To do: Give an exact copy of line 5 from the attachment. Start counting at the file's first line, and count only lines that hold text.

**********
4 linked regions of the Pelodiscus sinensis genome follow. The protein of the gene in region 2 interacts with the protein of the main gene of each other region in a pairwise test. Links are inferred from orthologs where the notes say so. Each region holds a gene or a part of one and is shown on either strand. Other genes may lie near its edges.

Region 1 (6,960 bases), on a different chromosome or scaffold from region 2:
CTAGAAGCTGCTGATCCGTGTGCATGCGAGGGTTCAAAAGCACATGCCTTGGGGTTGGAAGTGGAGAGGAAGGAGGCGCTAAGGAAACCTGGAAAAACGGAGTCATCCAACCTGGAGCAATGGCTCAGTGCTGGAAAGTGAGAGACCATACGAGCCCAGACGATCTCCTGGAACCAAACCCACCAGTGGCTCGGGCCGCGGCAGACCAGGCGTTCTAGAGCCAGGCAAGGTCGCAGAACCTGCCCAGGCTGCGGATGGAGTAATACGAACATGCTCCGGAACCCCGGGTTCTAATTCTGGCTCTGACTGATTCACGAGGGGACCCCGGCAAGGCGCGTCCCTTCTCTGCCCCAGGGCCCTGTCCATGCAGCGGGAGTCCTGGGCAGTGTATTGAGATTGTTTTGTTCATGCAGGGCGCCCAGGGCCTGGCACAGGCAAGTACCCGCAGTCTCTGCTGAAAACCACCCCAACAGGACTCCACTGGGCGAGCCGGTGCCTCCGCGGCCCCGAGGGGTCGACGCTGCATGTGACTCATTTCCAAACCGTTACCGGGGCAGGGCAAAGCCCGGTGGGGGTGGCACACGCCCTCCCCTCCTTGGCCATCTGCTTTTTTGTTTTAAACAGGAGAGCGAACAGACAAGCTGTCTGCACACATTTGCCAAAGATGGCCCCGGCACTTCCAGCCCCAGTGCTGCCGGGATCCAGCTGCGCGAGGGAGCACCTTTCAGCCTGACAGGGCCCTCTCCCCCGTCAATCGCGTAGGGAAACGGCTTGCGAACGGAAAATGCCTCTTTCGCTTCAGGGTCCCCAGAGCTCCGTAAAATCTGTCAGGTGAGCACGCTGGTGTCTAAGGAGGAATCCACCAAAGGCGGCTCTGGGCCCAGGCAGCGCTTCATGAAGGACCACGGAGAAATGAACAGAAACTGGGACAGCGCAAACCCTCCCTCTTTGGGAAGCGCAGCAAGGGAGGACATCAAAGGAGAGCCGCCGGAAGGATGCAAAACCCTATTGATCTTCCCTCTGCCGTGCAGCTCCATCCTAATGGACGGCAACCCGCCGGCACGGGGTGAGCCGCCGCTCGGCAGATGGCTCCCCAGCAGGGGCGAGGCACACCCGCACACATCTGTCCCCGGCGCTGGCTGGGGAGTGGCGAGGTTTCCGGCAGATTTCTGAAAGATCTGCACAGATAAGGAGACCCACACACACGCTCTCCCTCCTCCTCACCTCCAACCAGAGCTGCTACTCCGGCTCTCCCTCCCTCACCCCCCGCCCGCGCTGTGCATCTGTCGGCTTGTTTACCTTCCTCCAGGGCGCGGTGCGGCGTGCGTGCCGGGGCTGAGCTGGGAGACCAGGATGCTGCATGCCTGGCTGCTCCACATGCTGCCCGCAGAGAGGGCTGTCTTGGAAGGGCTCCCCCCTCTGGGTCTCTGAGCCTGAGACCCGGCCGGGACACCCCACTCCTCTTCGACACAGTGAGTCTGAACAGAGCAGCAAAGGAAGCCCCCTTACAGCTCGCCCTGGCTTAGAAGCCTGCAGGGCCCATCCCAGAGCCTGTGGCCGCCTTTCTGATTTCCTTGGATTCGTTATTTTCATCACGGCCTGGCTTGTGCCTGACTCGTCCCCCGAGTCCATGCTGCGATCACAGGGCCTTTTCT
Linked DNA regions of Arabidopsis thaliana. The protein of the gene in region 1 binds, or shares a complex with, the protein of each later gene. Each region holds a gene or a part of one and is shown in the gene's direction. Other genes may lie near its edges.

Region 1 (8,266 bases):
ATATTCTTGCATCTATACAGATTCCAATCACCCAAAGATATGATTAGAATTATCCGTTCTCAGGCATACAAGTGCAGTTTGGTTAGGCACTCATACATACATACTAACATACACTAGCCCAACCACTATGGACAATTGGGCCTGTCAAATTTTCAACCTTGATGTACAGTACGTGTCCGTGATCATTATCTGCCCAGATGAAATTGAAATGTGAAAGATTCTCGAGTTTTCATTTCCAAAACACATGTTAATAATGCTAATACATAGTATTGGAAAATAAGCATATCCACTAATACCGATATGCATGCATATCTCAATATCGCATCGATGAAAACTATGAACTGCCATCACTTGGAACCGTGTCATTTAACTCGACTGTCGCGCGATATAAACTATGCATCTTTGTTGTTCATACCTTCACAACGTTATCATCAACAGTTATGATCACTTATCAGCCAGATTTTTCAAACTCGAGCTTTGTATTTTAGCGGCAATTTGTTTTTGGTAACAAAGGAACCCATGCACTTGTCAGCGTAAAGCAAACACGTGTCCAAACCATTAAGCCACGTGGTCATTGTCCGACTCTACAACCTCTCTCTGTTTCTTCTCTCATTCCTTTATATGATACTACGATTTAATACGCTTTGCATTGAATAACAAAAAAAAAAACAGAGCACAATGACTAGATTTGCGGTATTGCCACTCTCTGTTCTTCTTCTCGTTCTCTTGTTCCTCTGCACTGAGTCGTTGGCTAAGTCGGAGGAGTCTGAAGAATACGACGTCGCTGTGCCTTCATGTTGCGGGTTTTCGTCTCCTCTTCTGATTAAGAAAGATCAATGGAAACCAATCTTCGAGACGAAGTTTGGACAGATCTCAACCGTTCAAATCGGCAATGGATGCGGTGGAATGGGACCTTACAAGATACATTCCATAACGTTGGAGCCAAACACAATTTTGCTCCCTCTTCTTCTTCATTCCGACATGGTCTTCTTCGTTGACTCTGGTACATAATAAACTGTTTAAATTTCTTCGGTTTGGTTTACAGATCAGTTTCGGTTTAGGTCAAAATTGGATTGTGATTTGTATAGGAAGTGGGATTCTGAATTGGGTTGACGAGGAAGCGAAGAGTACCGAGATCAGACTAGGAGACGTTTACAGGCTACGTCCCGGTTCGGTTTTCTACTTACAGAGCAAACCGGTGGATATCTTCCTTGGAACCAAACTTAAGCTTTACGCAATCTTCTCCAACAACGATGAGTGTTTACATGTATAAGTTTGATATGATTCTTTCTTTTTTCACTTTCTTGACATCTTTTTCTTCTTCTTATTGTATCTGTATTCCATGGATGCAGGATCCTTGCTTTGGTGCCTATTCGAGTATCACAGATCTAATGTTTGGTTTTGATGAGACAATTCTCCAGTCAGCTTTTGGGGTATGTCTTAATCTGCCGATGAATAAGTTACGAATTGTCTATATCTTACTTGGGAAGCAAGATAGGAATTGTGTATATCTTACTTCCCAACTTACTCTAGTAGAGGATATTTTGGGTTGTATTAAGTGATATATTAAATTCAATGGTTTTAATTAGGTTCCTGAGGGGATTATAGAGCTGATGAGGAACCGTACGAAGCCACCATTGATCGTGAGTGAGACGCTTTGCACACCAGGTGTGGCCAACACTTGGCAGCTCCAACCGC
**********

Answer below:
Region 1 (8,266 bases):